Summit County orders widespread business closures amid COVID-19 outbreak
The closures will last indefinitely, meaning an undetermined amount of time
Editor’s note: This story has been updated to correct that marijuana dispensaries will be allowed to remain open.
BRECKENRIDGE — Summit County officials issued a public health order Monday afternoon, announcing sweeping business closures throughout the area to help mitigate the spread of COVID-19. The order will include all municipalities. Only banks, grocery stores, liquor stores, marijuana dispensaries, pharmacies and gas stations will remain open.
According to a statement from the county, dine-in activity in all restaurants, bars and cafeterias in Summit County will be prohibited beginning at 10 p.m. Monday. Restaurants will be allowed to continue providing delivery and takeout options.
“Our restaurant owners and their employees work hard every day to ensure food safety for their customers by practicing good handwashing, preventing cross contamination and excluding sick employees,” Summit County Public Health Director Amy Wineland said in a news release that confirmed the order to close. “During this COVID-19 response, they are working even harder to ensure that the food they produce is safe. Because the primary mode of COVID-19 transmission is person-to-person — not through the preparation, service and consumption of food — we believe that take-out and delivery services pose very low risk to the public and serve a critical need in the community.”
In addition, the Summit Stage and Breckenridge Free Ride bus services will be suspended at the end of service Monday and will not resume until further notice. Ride share services will be permitted to operate until 11:59 p.m. Monday, and service will be suspended afterward. All shuttle services will be allowed to operate until noon Thursday, though county officials are emphasizing that such services should be used only for transporting visitors out of the county or residents back to the area.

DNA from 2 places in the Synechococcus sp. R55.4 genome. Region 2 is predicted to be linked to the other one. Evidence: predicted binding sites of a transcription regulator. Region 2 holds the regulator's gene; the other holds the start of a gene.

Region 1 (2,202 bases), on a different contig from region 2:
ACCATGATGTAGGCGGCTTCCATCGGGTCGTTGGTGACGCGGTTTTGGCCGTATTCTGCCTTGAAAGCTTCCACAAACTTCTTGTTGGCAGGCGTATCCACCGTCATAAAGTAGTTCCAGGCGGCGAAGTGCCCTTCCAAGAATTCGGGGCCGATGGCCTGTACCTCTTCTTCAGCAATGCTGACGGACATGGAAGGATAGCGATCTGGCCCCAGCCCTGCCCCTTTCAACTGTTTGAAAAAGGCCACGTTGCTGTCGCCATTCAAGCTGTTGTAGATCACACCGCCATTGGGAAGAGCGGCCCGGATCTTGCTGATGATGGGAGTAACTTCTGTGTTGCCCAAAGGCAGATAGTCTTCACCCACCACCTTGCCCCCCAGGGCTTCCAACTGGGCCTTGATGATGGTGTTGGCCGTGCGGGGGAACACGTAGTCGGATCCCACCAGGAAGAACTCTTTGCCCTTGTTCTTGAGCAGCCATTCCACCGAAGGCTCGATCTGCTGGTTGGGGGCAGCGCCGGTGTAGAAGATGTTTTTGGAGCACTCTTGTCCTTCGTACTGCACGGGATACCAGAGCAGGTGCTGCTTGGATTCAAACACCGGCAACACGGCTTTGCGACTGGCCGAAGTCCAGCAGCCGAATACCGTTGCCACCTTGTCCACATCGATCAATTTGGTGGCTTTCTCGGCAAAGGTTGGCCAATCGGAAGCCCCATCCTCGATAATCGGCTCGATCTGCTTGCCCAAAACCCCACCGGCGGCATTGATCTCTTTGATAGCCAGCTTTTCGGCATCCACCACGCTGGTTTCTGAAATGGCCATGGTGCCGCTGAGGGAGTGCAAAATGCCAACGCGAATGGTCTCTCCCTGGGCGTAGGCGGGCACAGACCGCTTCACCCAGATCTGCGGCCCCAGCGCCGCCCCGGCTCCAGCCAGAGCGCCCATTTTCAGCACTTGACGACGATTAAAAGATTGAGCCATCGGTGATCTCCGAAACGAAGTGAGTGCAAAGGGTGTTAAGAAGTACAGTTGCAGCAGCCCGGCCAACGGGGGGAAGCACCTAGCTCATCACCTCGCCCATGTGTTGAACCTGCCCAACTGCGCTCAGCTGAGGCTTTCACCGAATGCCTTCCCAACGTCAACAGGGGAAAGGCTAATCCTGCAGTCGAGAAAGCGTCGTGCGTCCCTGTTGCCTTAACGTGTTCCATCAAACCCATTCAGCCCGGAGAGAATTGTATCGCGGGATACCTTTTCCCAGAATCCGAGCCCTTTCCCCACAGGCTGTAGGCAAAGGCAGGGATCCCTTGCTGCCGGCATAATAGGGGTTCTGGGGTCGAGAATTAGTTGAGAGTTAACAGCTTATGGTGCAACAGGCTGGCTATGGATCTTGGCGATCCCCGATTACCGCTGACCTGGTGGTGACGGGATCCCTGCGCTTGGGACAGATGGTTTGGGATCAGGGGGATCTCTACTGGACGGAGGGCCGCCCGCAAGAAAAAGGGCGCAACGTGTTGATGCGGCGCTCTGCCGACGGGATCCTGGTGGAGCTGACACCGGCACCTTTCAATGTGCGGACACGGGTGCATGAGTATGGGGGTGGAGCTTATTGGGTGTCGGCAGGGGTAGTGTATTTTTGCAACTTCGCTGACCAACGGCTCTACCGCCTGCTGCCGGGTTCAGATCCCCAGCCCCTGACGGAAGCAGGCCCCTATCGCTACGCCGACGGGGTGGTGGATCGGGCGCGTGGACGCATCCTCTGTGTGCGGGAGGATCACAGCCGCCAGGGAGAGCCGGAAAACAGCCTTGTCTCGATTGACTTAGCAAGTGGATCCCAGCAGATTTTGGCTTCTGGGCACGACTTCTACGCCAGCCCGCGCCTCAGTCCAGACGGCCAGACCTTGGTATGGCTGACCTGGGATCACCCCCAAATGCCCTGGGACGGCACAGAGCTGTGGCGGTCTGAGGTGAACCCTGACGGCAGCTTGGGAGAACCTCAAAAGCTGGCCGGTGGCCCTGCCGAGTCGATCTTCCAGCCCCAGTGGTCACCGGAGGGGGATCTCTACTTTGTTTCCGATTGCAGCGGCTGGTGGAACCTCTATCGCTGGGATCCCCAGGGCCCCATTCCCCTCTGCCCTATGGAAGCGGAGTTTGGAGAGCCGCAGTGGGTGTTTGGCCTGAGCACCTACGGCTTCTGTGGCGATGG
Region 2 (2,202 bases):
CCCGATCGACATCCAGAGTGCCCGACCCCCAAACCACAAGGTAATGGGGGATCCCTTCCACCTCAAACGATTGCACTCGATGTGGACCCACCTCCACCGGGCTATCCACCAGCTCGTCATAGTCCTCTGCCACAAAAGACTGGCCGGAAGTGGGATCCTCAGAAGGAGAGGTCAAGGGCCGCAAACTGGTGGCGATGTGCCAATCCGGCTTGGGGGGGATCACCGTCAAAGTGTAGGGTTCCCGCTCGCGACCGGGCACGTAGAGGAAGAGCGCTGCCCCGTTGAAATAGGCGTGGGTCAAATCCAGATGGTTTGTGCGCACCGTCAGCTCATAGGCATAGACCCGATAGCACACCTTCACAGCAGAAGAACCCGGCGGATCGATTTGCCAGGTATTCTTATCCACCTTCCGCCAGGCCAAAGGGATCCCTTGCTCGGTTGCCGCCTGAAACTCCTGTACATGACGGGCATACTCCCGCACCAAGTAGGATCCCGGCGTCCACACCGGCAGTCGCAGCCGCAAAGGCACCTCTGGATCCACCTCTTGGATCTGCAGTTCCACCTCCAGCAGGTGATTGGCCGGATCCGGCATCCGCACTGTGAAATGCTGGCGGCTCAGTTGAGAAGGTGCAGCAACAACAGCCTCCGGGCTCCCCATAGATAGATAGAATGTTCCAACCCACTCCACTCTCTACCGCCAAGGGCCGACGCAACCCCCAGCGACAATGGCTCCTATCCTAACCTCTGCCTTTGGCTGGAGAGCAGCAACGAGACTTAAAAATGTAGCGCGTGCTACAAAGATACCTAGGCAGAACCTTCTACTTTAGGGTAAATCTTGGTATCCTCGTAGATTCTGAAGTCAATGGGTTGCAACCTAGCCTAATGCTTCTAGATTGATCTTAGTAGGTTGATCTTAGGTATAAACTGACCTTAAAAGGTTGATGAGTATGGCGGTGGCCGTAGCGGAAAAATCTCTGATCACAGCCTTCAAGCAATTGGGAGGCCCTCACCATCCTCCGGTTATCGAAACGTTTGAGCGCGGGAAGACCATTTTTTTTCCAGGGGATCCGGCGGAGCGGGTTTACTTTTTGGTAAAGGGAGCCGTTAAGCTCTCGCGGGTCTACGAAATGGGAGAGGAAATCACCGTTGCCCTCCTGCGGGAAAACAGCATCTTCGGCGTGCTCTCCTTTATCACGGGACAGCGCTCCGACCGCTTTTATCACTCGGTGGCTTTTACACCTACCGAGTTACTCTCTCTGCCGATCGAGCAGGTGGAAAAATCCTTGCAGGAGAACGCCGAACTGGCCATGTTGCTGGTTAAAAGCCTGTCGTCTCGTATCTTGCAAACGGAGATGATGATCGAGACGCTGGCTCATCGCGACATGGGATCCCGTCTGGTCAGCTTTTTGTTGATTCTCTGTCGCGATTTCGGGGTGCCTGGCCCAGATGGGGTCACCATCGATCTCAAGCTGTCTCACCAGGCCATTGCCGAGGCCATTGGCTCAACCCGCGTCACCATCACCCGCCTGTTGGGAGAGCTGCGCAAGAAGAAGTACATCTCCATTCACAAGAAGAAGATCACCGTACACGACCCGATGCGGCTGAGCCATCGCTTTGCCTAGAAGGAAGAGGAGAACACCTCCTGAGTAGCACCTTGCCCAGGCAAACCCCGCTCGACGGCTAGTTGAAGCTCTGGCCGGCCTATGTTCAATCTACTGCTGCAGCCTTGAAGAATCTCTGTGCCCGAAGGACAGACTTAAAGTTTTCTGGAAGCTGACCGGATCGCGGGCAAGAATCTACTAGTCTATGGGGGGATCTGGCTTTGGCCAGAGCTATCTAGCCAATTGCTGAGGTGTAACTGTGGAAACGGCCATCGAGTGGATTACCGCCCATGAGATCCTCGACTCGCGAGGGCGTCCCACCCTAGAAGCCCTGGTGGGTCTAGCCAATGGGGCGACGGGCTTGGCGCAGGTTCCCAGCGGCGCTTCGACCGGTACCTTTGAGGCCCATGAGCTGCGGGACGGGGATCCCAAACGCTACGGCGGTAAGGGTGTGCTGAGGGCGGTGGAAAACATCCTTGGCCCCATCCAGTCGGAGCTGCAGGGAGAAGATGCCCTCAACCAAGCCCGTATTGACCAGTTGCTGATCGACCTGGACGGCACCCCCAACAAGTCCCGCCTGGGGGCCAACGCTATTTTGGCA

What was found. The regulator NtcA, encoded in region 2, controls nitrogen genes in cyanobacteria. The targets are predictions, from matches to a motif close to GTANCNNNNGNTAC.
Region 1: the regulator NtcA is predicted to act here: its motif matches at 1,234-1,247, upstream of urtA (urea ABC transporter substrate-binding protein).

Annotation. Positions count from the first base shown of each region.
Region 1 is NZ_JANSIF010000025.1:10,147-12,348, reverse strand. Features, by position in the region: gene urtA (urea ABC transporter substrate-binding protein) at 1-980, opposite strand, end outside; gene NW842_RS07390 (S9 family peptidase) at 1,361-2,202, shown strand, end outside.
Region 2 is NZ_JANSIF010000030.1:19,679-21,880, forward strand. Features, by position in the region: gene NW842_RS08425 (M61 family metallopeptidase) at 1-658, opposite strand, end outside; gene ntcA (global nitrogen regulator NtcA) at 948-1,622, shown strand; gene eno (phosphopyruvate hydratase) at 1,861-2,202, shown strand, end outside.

All retail businesses that see foot traffic from the general public also will be required to close effective 10 p.m. Monday. All lodging businesses — including hotels, motels, timeshares and short-term rentals — are required to be closed by noon Thursday.
According to the county, the closures will last indefinitely, meaning the length of the closure is undetermined.
“The quicker we shut everything down, the quicker this all goes away,” Breckenridge Mayor Eric Mamula said.
- Federal, state, local and special district facilities, public utilities and utility service providers (electric utility providers, internet service providers, water and sewer service providers)
- Banks, title companies, grocery stores, pet food stores, hardware stores
- Medical service providers, including hospitals, doctors offices, physical therapists and pharmacies, medical supply companies, dental offices and veterinarians
- Retail gas stations, car dealerships, auto mechanic facilities, car rental companies
- Department stores, like Walmart and Target
- The sale of food and beverages — including liquor, beer and wine — is limited to carry-out. Food and nonalcoholic beverages also can be delivered.
As of Monday, Summit County has had two positive cases of COVID-19. The first is still in isolation in the Denver area. The second is in isolation in Frisco. Forty-seven Summit County residents and visitors have been tested. So far, 11 have tested negative, two have tested positive and 34 are still pending.
With the closures, Summit County joins a number of other communities around the country making changes to business practices in response to the disease, including statewide restaurant and bar closures in California, Illinois, Ohio and more. Breckenridge Town Manager Rick Holman noted that the county’s new restrictions were modeled after similar efforts in Gunnison and Crested Butte.
On Monday evening, Gov. Jared Polis announced a statewide ban on dine-in restaurants and bars.
The suspension in service will last for at least 30 days and will allow for takeout and delivery service. In addition to restaurants, large gathering areas like gyms, theaters and casinos also will be closed.
“There will be a time when we want to celebrate those local small businesses again,” Polis said. “… But I think you all know who are watching this that day is not today. It’s not tomorrow, and it’s not likely the week after.”
For business owners, even if the move seems to make sense, the news is still disappointing.
“You really can’t do social distancing in a restaurant,” said Jimmy Walker, head brewer at Breckenridge Brewery and Pub, which closed down preemptively Sunday because of the disease. “You’re touching too many credit cards and people and pens and money. You’re always close to people. …
“I finished the brew-day watching people make their way down the south end of Breckenridge, and it was heartbreaking to have to turn them all away. You think of all the visitors and people on vacation. We’re in the service industry, but we’re here to make people happy. It’s tough.”
Taylor Sienkiewicz contributed to the reporting of this story.
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